Mesa Verde (Spanish for green table), occupies just over 52,000 acres of the Colorado Plateau. The correct geological term for the area is cuesta. Cuestas are similar to mesas, but instead of being relatively flat, they gently dip in one direction. Mesa Verde is inclined slightly to the south at about a seven degree angle and has been highly dissected by wind and water erosion into a series of canyons and “mesas.” Elevations range from about 6,000 feet in the canyon bottoms near the southern park boundary to 8,572 feet at Park Point, about ten miles north.
Mesa Verde's climate is semi-arid, with an average annual precipitation of 18.4 inches. The park lies in the transition zone between the arid scrublands to the south and the forested montane environment of the Rocky Mountains to the north. It supports four major plant communities: The shrub-steppe community is found in the lowest elevations and includes sagebrush valleys. As elevation increases, the communities change from shrub-steppe, to pinyon-juniper forests, to mountain shrub communities, and finally to areas of Douglas-fir and Ponderosa pine. Each environment has characteristics that favor certain plants while limiting others. For instance, prickly pear cactus can be found on dry, sunny, rocky soils, whereas Douglas-fir is found in shaded, moist areas with deeper soils. Numerous seep springs created from the juncture of Cliff House sandstone and Menefee shale provide microclimatic conditions for more moisture loving plant species such as mosses and ferns.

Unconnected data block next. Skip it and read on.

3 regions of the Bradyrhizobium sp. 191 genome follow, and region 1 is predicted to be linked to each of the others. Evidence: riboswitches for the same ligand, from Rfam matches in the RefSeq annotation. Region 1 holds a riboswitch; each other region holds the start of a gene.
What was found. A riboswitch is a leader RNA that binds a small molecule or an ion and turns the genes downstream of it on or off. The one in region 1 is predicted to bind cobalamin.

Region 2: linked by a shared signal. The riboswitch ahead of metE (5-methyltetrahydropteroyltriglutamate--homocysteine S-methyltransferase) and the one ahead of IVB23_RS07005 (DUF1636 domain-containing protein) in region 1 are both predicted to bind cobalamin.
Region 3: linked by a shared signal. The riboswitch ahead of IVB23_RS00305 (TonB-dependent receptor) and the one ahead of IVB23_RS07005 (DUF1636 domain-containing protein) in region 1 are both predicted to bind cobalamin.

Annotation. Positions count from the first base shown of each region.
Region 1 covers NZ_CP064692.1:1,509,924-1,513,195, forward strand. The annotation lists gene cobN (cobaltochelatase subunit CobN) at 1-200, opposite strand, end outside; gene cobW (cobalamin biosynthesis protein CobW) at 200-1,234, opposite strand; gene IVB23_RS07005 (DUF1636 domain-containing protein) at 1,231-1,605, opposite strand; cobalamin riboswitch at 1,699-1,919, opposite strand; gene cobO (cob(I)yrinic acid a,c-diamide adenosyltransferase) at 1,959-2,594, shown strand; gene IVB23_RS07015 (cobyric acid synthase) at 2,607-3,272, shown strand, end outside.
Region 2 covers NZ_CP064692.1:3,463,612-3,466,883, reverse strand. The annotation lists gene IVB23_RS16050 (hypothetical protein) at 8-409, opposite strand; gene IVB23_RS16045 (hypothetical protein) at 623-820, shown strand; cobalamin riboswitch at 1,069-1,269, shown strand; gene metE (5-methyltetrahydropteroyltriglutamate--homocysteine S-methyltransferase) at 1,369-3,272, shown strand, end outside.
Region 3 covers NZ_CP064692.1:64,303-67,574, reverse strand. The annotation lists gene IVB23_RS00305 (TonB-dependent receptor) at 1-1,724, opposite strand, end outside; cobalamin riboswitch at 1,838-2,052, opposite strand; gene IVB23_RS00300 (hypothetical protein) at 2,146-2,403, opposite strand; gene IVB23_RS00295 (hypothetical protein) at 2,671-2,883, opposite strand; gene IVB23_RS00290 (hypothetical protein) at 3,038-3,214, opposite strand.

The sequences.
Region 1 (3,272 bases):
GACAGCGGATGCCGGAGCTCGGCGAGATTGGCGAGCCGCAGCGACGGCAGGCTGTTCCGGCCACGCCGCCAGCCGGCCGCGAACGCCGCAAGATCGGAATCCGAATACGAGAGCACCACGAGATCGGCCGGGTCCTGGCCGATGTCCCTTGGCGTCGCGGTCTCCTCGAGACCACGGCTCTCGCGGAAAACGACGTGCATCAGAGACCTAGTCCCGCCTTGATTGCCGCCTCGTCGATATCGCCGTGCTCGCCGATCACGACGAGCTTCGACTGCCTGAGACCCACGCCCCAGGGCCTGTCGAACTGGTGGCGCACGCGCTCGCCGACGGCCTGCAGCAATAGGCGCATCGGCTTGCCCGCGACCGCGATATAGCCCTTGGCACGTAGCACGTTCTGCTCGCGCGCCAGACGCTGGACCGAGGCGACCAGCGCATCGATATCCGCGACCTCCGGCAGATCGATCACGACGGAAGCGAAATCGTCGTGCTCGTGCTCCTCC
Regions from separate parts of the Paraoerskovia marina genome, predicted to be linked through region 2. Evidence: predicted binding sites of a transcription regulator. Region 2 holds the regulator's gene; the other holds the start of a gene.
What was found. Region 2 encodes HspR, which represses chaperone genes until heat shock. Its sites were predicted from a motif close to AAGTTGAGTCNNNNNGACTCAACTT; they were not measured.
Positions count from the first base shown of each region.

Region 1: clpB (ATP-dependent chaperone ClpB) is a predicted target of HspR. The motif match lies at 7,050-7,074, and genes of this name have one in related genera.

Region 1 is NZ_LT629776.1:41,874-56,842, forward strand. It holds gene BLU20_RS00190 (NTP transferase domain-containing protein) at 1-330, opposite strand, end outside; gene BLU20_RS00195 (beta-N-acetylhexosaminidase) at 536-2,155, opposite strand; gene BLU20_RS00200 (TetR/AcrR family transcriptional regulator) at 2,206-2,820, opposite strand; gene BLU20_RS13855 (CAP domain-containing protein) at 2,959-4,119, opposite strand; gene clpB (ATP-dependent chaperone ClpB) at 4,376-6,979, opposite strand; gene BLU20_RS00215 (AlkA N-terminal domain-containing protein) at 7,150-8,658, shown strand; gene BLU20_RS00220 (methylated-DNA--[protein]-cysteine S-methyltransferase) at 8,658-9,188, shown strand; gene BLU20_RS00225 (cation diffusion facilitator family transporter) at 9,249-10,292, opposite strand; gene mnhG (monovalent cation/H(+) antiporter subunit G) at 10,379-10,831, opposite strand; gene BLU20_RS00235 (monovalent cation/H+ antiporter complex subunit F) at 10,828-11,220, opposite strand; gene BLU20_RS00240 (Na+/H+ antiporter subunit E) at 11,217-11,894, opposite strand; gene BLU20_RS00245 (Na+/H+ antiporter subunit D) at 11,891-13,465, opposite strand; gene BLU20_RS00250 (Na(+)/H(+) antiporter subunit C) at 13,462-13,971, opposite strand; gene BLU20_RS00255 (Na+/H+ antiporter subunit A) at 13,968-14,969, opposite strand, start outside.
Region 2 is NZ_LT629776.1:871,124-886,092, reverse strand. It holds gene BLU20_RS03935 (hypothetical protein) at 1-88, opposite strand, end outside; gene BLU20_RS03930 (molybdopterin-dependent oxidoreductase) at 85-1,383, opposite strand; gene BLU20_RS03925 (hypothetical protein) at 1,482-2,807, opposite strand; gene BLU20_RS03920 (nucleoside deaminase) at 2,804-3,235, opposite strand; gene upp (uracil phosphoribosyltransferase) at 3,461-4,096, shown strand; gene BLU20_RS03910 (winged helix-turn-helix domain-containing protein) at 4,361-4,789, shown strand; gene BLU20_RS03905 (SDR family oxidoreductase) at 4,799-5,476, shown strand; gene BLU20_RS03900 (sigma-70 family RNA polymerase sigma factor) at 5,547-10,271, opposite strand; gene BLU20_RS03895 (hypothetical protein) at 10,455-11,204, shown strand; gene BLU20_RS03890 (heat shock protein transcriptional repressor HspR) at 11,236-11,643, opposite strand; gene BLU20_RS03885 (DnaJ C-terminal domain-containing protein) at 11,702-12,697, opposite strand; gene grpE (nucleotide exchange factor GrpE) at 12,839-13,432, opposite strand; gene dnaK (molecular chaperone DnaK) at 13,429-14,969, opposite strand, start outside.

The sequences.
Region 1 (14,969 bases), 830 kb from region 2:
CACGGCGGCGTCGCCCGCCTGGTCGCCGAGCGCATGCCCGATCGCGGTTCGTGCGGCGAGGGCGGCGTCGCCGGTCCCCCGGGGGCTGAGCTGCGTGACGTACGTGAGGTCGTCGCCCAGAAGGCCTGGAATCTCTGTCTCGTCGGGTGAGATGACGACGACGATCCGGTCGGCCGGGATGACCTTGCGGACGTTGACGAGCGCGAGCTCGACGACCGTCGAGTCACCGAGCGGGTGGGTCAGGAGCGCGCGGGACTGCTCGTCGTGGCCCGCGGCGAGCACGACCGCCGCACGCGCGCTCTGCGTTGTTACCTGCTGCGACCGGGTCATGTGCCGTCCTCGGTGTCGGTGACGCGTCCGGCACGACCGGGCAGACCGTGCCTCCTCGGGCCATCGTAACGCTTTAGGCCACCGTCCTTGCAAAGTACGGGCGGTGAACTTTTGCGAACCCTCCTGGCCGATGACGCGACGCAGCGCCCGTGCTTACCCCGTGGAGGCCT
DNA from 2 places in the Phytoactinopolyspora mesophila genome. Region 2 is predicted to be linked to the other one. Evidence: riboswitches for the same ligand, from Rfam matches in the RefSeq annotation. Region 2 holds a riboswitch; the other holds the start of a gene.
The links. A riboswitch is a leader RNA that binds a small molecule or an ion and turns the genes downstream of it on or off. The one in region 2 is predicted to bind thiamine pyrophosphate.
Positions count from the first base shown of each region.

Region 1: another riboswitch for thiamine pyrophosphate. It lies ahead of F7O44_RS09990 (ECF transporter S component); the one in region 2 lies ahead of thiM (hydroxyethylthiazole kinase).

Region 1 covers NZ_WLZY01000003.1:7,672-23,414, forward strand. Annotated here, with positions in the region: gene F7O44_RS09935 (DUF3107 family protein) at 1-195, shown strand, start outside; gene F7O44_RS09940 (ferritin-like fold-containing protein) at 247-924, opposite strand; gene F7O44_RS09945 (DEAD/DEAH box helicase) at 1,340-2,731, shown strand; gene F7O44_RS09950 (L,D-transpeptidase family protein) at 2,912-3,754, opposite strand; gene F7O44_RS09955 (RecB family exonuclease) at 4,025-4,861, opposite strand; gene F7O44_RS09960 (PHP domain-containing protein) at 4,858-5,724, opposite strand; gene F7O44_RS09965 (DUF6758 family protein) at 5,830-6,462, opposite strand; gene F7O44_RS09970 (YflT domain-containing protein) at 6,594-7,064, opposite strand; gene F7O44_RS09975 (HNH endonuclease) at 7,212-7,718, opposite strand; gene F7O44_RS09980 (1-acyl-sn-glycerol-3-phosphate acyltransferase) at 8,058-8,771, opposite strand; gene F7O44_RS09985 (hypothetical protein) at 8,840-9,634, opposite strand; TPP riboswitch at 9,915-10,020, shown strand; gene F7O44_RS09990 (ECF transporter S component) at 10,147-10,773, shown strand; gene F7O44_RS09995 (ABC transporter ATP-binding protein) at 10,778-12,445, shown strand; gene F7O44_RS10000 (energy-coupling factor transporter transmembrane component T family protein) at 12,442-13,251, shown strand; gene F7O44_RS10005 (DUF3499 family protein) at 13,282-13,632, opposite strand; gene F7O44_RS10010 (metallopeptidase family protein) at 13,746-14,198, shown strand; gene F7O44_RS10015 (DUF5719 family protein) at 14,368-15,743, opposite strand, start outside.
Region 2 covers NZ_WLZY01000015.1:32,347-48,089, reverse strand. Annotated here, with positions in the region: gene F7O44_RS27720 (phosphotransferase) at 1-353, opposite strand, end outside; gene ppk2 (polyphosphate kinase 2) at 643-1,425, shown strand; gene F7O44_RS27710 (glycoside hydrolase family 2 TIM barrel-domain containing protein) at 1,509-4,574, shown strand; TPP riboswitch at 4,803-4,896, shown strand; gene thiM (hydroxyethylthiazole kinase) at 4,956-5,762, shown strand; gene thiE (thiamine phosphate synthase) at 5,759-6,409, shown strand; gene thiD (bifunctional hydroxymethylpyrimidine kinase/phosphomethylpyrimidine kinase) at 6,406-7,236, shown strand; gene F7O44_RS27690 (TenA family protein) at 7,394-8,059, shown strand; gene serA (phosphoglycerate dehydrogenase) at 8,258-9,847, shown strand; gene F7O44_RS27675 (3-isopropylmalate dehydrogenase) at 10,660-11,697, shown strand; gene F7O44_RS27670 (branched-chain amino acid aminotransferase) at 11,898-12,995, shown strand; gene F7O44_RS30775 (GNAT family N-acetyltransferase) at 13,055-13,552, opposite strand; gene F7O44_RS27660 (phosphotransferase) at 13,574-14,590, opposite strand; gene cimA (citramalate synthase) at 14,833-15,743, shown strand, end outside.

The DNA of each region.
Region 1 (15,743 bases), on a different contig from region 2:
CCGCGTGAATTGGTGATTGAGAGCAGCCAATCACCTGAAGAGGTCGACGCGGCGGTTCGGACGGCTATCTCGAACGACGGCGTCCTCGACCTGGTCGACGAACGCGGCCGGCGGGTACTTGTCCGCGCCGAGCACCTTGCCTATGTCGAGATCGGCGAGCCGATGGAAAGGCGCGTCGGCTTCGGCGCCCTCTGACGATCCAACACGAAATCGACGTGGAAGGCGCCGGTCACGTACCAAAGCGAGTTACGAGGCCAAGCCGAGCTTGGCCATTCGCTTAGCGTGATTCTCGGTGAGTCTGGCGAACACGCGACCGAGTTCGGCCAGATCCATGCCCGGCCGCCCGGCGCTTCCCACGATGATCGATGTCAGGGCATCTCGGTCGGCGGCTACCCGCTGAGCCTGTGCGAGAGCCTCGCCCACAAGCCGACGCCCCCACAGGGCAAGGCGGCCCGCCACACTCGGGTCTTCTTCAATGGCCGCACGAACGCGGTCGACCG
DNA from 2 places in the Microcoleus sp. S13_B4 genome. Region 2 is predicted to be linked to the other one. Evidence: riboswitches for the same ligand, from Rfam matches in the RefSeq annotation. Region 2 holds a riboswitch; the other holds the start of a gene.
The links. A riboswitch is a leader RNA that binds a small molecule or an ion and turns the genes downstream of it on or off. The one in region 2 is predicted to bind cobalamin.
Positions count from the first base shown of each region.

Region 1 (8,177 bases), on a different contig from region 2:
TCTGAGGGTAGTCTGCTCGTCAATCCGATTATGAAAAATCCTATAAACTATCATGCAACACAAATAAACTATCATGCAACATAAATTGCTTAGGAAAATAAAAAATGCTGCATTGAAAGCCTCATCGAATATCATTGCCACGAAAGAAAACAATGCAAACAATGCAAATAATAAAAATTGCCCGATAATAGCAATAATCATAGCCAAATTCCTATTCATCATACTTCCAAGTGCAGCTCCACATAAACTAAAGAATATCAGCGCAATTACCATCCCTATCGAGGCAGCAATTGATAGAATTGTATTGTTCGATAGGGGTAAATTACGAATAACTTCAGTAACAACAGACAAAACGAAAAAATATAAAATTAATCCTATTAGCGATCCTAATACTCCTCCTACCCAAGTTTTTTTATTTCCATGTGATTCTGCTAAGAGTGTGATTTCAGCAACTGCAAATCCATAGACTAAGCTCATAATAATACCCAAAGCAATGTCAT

Animals, Plants, and Species ListHabitats in Mesa Verde support a great diversity of wildlife including resident and migratory mammals, birds, reptiles, amphibians, fishes, and invertebrates. Because of Mesa Verde’s protected status, many plant and animal species that have disappeared or are rarely seen in the region still exist at the park, including breeding pairs of peregrine falcon (Falco peregrinus) and Mexican spotted owl (Strix occidentalis lucida). Many species of rare plants survive on protected park lands. Some of these rare plants, such as the Cliff Palace milkvetch (Astragalus deterior), are endemic to Mesa Verde and are found nowhere else.
As parks strive to maintain and, in many cases, restore natural processes and ecosystems inside their boundaries, accomplishment of these mandated goals can be confounded by outside activities and actions. Parks do not exist in vacuums, but are connected to the larger landscape that surrounds them. All parks today face threats from invasions of nonnative species, pollution from near and far, climate change, and incompatible uses of resources in and around parks. In spite of its geographic isolation, Mesa Verde also contends with environmental issues.
Last updated: October 7, 2020